Cuba and the fight against HIV/AIDS

Cuba and the fight against HIV/AIDS
Cuba and the fight against HIV/AIDS
PHOTO/ Taken from Granma

Havana-Currently in Cuba 28,643 people live with HIV/AIDS, of which 96.8 percent have treatment, while 89.3 percent of those who receive therapy have a suppressed viral load of the disease.

In 2015, Cuba was certified as the first country in the world to eliminate mother-to-child transmission of HIV/AIDS and congenital syphilis, a condition later revalidated in 2017, 2019 and 2022.

Recently, the Minister of Public Health (Minsap), José Ángel Portal, ratified the Government’s will to protect the nation’s population with HIV/AIDS and, at the same time, cooperate with other countries.

“Cuba ratifies its commitment and firm will to protect and care for the people who live in our country with the virus, as well as to cooperate with other nations to whom the experiences and achievements we have achieved in relation to its prevention may be useful. , diagnosis, treatment and control,” he reported on the Minsap website.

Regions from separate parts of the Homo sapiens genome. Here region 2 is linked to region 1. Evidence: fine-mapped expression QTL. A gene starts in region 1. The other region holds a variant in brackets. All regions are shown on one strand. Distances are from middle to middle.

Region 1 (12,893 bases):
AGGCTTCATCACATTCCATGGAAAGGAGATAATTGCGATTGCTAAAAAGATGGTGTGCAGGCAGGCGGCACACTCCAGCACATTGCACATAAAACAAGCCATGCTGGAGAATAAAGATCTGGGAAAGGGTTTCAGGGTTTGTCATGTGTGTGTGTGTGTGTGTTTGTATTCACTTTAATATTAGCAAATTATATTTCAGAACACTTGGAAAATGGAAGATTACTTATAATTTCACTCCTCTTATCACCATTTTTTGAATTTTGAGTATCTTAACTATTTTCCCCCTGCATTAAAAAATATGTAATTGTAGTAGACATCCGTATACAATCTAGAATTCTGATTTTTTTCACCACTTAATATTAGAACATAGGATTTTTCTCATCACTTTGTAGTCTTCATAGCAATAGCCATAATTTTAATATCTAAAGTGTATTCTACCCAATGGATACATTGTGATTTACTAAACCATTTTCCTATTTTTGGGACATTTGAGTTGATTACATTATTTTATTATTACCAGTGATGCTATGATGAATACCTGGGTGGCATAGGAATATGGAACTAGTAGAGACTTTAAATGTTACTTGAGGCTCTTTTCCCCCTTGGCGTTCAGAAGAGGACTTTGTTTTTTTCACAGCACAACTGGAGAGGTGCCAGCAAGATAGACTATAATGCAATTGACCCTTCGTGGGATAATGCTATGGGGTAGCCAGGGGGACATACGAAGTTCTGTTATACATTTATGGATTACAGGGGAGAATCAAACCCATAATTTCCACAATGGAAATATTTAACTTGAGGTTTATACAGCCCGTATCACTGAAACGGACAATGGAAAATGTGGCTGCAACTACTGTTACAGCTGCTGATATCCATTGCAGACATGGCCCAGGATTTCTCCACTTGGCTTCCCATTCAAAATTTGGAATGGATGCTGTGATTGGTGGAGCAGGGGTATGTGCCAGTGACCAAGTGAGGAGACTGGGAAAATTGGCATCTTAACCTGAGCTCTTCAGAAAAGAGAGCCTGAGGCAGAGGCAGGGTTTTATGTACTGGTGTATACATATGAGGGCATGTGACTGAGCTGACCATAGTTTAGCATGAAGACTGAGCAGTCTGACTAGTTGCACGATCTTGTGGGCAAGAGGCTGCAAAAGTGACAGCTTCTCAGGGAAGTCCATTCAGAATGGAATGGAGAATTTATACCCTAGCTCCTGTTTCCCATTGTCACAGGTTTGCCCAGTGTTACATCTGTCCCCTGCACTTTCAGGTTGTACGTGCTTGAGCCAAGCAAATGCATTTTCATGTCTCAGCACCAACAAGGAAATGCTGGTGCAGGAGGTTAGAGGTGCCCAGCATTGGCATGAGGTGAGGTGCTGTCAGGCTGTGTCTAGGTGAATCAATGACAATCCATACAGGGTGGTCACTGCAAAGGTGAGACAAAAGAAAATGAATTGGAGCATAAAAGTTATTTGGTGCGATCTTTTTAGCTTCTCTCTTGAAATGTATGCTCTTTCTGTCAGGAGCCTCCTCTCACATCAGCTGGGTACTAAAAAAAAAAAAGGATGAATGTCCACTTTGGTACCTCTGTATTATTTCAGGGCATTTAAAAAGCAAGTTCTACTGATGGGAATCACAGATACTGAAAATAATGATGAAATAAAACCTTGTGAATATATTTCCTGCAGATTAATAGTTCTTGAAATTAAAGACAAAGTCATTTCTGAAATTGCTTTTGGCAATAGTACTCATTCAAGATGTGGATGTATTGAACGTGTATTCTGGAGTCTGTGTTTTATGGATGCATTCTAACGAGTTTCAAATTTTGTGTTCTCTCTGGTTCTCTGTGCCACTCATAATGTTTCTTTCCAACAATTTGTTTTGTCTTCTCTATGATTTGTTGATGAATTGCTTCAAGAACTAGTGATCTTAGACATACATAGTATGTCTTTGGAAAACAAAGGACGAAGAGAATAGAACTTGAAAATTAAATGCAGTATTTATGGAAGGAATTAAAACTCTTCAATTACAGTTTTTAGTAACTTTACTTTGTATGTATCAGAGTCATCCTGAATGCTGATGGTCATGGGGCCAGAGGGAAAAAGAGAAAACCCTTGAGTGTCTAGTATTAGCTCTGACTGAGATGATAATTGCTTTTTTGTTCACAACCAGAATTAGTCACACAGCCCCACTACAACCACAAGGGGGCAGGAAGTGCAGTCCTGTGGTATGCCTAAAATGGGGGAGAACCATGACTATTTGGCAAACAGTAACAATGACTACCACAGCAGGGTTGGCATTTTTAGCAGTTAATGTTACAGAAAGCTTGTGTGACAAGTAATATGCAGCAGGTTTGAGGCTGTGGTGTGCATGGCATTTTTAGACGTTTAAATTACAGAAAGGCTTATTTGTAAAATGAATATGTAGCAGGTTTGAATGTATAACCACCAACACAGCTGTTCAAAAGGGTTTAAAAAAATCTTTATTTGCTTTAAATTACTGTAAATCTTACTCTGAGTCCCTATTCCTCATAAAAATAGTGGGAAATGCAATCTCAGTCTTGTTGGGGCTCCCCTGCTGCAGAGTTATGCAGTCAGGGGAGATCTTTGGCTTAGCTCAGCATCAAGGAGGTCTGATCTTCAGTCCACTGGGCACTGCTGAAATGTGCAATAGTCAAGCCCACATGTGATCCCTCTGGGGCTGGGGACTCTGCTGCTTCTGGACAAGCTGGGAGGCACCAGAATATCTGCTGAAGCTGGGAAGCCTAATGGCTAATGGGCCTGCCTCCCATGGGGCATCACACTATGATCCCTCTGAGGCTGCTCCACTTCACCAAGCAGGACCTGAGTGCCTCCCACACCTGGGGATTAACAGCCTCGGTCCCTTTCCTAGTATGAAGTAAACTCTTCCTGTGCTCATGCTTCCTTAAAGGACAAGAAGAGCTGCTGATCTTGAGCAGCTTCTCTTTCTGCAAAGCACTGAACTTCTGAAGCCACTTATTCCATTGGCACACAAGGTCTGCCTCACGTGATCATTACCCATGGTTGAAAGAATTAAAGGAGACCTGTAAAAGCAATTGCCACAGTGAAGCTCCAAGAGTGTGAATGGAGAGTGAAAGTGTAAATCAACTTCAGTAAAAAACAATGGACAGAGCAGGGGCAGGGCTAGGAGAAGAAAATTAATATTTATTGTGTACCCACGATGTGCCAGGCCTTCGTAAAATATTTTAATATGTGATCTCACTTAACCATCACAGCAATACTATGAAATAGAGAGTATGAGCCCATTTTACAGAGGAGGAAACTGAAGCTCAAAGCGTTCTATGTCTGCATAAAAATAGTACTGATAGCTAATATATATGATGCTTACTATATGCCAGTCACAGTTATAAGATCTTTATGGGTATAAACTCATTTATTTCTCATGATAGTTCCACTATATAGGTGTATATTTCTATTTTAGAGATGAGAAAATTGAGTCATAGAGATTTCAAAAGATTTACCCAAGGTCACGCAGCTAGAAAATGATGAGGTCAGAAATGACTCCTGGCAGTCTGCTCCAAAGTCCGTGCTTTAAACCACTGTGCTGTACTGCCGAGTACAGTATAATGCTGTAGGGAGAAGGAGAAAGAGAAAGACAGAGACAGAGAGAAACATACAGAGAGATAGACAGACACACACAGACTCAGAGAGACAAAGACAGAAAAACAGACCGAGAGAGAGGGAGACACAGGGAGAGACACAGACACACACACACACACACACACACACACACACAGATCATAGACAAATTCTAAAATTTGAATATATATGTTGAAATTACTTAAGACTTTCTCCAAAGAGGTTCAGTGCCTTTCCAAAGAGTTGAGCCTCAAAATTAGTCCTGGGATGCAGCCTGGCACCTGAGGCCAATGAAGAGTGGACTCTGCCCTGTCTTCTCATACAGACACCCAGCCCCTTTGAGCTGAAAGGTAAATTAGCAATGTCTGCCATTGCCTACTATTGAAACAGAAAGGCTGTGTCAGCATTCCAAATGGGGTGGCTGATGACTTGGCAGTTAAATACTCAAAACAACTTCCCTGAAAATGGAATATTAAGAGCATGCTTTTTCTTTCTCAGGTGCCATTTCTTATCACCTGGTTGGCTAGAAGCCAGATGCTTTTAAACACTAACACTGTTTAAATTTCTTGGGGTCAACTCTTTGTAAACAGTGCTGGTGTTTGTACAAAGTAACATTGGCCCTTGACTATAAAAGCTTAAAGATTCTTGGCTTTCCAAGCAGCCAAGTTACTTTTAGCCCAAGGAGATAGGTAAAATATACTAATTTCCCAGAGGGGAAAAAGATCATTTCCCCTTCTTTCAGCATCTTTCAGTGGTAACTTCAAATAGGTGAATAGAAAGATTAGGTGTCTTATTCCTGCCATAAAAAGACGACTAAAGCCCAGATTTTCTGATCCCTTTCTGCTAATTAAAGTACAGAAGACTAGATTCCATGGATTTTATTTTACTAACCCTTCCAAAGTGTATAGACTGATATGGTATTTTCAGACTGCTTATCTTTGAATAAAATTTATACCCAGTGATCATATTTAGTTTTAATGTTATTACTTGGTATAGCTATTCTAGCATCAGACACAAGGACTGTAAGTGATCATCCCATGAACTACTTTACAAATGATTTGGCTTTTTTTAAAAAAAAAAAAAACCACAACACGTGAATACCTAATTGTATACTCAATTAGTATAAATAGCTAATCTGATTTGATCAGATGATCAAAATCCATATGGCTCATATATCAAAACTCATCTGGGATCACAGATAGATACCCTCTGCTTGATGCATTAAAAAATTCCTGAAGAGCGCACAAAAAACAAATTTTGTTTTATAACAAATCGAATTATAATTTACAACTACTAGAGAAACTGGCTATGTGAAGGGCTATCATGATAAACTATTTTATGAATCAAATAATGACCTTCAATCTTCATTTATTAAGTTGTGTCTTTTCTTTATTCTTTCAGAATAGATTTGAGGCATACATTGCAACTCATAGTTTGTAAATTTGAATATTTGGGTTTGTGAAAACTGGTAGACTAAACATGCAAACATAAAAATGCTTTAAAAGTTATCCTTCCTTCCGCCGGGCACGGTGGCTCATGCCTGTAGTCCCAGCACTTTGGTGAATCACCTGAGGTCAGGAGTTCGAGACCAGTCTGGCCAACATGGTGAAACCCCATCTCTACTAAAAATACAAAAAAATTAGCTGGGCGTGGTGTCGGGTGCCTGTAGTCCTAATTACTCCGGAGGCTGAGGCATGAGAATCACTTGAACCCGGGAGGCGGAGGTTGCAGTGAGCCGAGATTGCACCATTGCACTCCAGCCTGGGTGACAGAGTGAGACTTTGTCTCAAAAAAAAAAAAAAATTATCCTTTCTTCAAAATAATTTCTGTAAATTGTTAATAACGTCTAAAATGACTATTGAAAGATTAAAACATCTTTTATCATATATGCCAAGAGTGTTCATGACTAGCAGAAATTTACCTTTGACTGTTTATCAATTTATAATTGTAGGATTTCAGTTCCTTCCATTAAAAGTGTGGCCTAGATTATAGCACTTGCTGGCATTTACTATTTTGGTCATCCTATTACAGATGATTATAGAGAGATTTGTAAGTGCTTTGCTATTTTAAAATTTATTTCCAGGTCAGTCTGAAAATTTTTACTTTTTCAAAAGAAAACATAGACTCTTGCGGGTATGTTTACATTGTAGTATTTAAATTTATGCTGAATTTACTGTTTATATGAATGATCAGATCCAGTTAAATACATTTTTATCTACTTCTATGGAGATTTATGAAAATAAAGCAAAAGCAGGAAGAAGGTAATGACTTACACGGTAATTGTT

The minister recalled that just over 30 years ago Cuba’s cooperation with the Joint United Nations Program on HIV/AIDS (UNAIDS) began.

There are multiple joint projects and actions launched since then with the aim of protecting and caring for people living with this disease, both in our country and in others around the world, he said.

He reported that with the purpose of evaluating how much has been done along this path and at the same time continuing to look for what more can be done to strengthen it for the benefit of health and life, from May 6 to 9, the executive director of UNAIDS visited Cuba, Winnie Byanyima.